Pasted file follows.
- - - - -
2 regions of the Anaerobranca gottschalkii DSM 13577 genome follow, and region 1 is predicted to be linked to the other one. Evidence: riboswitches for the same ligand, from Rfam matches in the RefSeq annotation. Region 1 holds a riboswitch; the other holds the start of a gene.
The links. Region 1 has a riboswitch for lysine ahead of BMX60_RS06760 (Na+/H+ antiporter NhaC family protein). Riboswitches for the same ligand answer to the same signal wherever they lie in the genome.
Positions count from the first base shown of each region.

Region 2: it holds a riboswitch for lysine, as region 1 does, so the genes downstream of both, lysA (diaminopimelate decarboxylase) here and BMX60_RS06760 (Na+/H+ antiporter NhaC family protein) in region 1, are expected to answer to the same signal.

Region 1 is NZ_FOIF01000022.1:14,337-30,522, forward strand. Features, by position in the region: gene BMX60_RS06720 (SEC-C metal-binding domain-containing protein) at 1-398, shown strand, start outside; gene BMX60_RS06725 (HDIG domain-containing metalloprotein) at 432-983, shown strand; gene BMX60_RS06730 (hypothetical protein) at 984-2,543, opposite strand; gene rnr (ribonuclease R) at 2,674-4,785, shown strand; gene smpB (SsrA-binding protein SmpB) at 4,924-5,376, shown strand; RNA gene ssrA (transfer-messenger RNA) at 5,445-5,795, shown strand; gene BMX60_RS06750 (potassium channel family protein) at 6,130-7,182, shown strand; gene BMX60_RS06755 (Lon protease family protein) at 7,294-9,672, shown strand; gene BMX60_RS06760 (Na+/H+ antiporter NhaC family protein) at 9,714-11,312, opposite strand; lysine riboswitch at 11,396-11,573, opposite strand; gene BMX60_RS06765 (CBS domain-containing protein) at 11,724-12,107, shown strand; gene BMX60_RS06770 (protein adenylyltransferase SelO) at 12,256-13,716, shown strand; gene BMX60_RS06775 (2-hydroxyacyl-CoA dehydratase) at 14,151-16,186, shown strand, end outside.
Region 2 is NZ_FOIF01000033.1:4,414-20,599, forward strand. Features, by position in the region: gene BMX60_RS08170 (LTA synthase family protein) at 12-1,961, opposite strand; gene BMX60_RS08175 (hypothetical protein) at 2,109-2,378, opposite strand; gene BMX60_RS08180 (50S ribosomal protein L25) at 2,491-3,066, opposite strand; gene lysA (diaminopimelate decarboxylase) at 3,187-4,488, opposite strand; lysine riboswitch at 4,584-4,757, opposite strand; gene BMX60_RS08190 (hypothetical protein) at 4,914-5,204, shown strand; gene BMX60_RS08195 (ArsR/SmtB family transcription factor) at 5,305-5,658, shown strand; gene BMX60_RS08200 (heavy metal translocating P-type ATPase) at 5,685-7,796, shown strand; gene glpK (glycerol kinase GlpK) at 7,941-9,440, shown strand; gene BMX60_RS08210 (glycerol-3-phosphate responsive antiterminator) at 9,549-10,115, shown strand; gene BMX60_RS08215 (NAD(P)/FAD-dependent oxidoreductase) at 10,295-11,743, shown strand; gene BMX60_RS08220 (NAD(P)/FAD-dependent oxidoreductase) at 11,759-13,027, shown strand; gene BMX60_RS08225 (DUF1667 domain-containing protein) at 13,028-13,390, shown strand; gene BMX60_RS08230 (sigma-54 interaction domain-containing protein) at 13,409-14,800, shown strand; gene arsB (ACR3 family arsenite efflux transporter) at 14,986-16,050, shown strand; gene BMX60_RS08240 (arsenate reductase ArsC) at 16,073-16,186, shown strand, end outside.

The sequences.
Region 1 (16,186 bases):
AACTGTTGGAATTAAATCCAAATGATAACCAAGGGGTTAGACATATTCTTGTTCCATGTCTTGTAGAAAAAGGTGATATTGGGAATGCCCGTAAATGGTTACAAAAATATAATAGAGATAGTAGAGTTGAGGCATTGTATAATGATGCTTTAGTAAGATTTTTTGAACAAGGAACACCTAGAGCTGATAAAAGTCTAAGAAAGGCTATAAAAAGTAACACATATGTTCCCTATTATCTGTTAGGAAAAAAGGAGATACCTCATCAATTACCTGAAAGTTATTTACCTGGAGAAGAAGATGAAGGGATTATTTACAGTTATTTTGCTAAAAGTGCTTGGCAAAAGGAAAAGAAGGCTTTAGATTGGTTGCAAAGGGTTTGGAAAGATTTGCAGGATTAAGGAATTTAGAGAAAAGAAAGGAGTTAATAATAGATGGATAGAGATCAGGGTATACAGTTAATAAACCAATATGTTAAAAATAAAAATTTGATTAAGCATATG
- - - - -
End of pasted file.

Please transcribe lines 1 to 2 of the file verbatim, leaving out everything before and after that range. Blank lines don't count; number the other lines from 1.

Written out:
2 regions of the Anaerobranca gottschalkii DSM 13577 genome follow, and region 1 is predicted to be linked to the other one. Evidence: riboswitches for the same ligand, from Rfam matches in the RefSeq annotation. Region 1 holds a riboswitch; the other holds the start of a gene.
The links. Region 1 has a riboswitch for lysine ahead of BMX60_RS06760 (Na+/H+ antiporter NhaC family protein). Riboswitches for the same ligand answer to the same signal wherever they lie in the genome.